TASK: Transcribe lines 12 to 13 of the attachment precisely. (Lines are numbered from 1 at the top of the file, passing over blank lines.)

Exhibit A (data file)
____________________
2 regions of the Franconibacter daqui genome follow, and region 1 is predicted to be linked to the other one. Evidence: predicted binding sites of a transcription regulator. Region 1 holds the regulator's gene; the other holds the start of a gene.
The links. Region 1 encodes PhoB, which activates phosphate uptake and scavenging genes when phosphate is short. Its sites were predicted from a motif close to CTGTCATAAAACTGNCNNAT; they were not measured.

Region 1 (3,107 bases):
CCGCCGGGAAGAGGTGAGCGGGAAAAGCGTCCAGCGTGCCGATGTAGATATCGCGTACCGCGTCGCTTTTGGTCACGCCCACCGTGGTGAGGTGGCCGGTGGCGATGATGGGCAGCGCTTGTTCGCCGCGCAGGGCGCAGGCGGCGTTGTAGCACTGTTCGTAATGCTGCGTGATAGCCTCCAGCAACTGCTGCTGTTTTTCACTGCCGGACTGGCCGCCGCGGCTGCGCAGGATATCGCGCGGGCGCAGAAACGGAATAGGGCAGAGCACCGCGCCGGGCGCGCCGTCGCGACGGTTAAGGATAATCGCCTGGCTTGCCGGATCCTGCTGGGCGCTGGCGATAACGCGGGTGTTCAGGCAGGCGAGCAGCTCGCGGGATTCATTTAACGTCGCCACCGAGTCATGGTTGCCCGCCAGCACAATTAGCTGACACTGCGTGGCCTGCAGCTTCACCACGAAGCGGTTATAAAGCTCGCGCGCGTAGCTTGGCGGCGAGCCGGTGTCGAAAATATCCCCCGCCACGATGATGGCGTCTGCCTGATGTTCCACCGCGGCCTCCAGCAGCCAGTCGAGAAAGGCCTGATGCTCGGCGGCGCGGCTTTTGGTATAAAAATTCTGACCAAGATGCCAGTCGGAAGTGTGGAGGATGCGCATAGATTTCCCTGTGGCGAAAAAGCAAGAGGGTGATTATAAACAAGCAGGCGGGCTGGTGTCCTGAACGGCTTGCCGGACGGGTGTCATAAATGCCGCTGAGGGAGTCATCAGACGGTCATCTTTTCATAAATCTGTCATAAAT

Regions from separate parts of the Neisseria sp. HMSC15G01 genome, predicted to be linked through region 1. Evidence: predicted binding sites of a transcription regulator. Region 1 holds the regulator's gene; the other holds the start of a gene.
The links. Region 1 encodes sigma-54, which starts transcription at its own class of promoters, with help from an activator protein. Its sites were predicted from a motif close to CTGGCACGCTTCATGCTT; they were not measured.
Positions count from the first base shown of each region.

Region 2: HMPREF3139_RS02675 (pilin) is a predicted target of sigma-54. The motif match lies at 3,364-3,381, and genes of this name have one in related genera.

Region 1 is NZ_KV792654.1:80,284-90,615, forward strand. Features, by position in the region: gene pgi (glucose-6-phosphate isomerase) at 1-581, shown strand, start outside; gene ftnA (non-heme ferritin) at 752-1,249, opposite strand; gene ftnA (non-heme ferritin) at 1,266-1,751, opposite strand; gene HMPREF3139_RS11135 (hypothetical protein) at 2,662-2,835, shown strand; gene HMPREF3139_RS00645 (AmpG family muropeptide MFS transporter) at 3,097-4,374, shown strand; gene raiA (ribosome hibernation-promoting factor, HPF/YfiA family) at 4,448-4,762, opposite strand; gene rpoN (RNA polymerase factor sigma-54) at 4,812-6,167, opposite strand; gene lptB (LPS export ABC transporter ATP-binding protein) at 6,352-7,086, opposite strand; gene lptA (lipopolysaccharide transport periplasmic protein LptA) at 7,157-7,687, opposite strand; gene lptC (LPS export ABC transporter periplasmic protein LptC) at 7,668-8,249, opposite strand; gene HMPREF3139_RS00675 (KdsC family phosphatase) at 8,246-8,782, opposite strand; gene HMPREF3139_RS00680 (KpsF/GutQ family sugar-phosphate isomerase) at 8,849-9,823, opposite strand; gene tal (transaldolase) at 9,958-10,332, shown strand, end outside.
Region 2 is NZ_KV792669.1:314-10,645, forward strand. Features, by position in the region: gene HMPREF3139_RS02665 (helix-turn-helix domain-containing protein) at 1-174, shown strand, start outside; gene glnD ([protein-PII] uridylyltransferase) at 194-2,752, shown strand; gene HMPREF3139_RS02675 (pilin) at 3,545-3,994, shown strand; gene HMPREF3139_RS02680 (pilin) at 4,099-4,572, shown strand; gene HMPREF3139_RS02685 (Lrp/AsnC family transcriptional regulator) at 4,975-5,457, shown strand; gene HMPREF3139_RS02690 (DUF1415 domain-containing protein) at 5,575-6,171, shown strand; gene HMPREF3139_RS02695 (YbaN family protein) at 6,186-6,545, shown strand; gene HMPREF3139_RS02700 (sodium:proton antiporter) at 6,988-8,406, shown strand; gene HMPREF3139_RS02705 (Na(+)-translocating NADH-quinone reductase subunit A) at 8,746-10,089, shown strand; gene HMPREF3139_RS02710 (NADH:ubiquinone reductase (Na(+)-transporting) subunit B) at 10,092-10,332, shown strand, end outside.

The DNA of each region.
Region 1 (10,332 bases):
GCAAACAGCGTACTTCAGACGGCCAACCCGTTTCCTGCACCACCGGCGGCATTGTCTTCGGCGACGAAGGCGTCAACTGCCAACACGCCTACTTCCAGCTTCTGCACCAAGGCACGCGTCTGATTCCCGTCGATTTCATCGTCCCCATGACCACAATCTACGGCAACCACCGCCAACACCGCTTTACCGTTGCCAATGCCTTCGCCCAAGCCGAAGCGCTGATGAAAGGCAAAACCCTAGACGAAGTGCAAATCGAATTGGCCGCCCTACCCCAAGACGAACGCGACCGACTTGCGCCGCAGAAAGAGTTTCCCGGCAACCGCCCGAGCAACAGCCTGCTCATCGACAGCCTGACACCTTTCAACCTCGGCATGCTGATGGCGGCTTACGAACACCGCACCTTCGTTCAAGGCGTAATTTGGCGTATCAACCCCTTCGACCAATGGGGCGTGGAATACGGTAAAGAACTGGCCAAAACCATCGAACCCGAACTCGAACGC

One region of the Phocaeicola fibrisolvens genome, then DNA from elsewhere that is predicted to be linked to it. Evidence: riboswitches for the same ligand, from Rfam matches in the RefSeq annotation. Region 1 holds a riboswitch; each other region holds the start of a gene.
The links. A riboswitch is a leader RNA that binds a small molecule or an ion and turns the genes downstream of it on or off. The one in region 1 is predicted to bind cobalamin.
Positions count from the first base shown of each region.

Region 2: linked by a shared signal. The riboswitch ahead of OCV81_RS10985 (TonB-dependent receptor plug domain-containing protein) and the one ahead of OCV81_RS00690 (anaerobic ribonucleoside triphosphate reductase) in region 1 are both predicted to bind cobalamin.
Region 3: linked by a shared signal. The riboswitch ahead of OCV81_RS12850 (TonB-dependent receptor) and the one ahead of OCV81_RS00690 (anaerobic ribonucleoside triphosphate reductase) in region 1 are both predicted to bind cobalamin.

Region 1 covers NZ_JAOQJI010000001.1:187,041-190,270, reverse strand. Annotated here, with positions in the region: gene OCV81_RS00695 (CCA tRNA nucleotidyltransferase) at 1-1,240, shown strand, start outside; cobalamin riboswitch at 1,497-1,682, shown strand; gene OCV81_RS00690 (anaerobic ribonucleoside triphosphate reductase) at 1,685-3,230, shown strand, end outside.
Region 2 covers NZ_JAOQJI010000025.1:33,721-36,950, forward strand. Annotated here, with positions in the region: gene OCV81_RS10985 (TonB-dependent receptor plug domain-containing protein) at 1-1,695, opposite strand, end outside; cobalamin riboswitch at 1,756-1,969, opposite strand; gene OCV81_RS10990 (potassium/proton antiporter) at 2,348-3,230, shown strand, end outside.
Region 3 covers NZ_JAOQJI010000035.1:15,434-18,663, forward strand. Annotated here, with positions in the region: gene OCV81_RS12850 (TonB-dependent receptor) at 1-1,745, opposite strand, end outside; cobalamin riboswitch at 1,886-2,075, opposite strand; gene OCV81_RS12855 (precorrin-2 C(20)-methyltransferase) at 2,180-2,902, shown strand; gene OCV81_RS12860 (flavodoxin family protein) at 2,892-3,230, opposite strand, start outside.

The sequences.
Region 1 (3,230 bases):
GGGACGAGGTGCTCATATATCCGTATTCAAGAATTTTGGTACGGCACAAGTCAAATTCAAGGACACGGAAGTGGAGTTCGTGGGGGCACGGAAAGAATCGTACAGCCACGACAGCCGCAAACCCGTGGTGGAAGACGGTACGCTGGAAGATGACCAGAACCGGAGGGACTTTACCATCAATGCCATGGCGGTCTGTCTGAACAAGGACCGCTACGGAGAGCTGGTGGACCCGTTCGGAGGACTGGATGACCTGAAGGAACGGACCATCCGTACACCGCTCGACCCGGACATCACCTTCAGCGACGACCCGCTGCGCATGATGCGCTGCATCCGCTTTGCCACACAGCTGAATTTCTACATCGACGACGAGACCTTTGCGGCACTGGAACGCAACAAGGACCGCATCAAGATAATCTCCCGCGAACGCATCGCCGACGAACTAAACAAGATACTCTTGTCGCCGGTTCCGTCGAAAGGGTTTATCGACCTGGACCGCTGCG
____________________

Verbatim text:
Region 1 (10,332 bases):
GCAAACAGCGTACTTCAGACGGCCAACCCGTTTCCTGCACCACCGGCGGCATTGTCTTCGGCGACGAAGGCGTCAACTGCCAACACGCCTACTTCCAGCTTCTGCACCAAGGCACGCGTCTGATTCCCGTCGATTTCATCGTCCCCATGACCACAATCTACGGCAACCACCGCCAACACCGCTTTACCGTTGCCAATGCCTTCGCCCAAGCCGAAGCGCTGATGAAAGGCAAAACCCTAGACGAAGTGCAAATCGAATTGGCCGCCCTACCCCAAGACGAACGCGACCGACTTGCGCCGCAGAAAGAGTTTCCCGGCAACCGCCCGAGCAACAGCCTGCTCATCGACAGCCTGACACCTTTCAACCTCGGCATGCTGATGGCGGCTTACGAACACCGCACCTTCGTTCAAGGCGTAATTTGGCGTATCAACCCCTTCGACCAATGGGGCGTGGAATACGGTAAAGAACTGGCCAAAACCATCGAACCCGAACTCGAACGC